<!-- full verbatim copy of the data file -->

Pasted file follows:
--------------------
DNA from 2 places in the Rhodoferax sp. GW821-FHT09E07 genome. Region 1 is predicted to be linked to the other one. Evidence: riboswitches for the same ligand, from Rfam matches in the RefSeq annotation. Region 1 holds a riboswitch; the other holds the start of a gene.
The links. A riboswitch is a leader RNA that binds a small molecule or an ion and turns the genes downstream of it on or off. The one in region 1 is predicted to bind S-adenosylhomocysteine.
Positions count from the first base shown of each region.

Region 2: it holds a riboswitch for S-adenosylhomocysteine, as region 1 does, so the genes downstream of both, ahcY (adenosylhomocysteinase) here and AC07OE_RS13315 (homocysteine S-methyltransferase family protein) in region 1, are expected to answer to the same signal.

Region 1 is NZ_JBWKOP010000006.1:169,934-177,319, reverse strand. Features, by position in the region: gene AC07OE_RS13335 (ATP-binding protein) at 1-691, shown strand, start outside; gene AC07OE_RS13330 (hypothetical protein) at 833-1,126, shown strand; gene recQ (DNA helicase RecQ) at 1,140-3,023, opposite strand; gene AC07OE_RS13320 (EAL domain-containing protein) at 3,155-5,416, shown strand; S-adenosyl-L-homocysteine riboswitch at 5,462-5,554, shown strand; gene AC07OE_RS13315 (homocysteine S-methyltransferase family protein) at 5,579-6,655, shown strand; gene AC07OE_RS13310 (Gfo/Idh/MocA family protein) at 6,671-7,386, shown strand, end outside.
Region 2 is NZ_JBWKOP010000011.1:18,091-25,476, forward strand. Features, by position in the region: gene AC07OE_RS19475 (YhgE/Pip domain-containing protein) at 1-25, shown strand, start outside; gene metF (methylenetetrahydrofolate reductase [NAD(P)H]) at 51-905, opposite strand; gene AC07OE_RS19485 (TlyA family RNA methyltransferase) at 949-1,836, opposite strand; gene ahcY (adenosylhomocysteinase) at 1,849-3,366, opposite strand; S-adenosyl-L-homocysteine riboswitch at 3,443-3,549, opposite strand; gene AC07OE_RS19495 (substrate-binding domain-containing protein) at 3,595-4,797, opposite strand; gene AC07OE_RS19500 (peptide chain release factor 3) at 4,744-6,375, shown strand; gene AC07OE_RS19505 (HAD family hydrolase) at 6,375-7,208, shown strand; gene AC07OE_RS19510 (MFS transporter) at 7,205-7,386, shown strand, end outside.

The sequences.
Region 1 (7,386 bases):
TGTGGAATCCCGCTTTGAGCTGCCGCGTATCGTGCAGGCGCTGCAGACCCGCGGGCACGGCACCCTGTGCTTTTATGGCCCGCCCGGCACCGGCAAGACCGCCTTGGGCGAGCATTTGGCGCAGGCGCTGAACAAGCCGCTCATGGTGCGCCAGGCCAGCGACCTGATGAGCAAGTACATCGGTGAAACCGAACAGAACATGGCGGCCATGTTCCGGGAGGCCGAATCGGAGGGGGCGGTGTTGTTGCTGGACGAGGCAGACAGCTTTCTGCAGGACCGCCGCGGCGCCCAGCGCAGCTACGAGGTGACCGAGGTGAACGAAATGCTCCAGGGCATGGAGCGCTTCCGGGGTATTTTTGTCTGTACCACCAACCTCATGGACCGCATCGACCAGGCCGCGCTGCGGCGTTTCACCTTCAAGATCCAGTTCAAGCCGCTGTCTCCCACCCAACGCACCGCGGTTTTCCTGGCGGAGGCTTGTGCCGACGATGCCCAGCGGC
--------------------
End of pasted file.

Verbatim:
DNA from 2 places in the Rhodoferax sp. GW821-FHT09E07 genome. Region 1 is predicted to be linked to the other one. Evidence: riboswitches for the same ligand, from Rfam matches in the RefSeq annotation. Region 1 holds a riboswitch; the other holds the start of a gene.
The links. A riboswitch is a leader RNA that binds a small molecule or an ion and turns the genes downstream of it on or off. The one in region 1 is predicted to bind S-adenosylhomocysteine.
Positions count from the first base shown of each region.

Region 2: it holds a riboswitch for S-adenosylhomocysteine, as region 1 does, so the genes downstream of both, ahcY (adenosylhomocysteinase) here and AC07OE_RS13315 (homocysteine S-methyltransferase family protein) in region 1, are expected to answer to the same signal.

Region 1 is NZ_JBWKOP010000006.1:169,934-177,319, reverse strand. Features, by position in the region: gene AC07OE_RS13335 (ATP-binding protein) at 1-691, shown strand, start outside; gene AC07OE_RS13330 (hypothetical protein) at 833-1,126, shown strand; gene recQ (DNA helicase RecQ) at 1,140-3,023, opposite strand; gene AC07OE_RS13320 (EAL domain-containing protein) at 3,155-5,416, shown strand; S-adenosyl-L-homocysteine riboswitch at 5,462-5,554, shown strand; gene AC07OE_RS13315 (homocysteine S-methyltransferase family protein) at 5,579-6,655, shown strand; gene AC07OE_RS13310 (Gfo/Idh/MocA family protein) at 6,671-7,386, shown strand, end outside.
Region 2 is NZ_JBWKOP010000011.1:18,091-25,476, forward strand. Features, by position in the region: gene AC07OE_RS19475 (YhgE/Pip domain-containing protein) at 1-25, shown strand, start outside; gene metF (methylenetetrahydrofolate reductase [NAD(P)H]) at 51-905, opposite strand; gene AC07OE_RS19485 (TlyA family RNA methyltransferase) at 949-1,836, opposite strand; gene ahcY (adenosylhomocysteinase) at 1,849-3,366, opposite strand; S-adenosyl-L-homocysteine riboswitch at 3,443-3,549, opposite strand; gene AC07OE_RS19495 (substrate-binding domain-containing protein) at 3,595-4,797, opposite strand; gene AC07OE_RS19500 (peptide chain release factor 3) at 4,744-6,375, shown strand; gene AC07OE_RS19505 (HAD family hydrolase) at 6,375-7,208, shown strand; gene AC07OE_RS19510 (MFS transporter) at 7,205-7,386, shown strand, end outside.

The sequences.
Region 1 (7,386 bases):
TGTGGAATCCCGCTTTGAGCTGCCGCGTATCGTGCAGGCGCTGCAGACCCGCGGGCACGGCACCCTGTGCTTTTATGGCCCGCCCGGCACCGGCAAGACCGCCTTGGGCGAGCATTTGGCGCAGGCGCTGAACAAGCCGCTCATGGTGCGCCAGGCCAGCGACCTGATGAGCAAGTACATCGGTGAAACCGAACAGAACATGGCGGCCATGTTCCGGGAGGCCGAATCGGAGGGGGCGGTGTTGTTGCTGGACGAGGCAGACAGCTTTCTGCAGGACCGCCGCGGCGCCCAGCGCAGCTACGAGGTGACCGAGGTGAACGAAATGCTCCAGGGCATGGAGCGCTTCCGGGGTATTTTTGTCTGTACCACCAACCTCATGGACCGCATCGACCAGGCCGCGCTGCGGCGTTTCACCTTCAAGATCCAGTTCAAGCCGCTGTCTCCCACCCAACGCACCGCGGTTTTCCTGGCGGAGGCTTGTGCCGACGATGCCCAGCGGC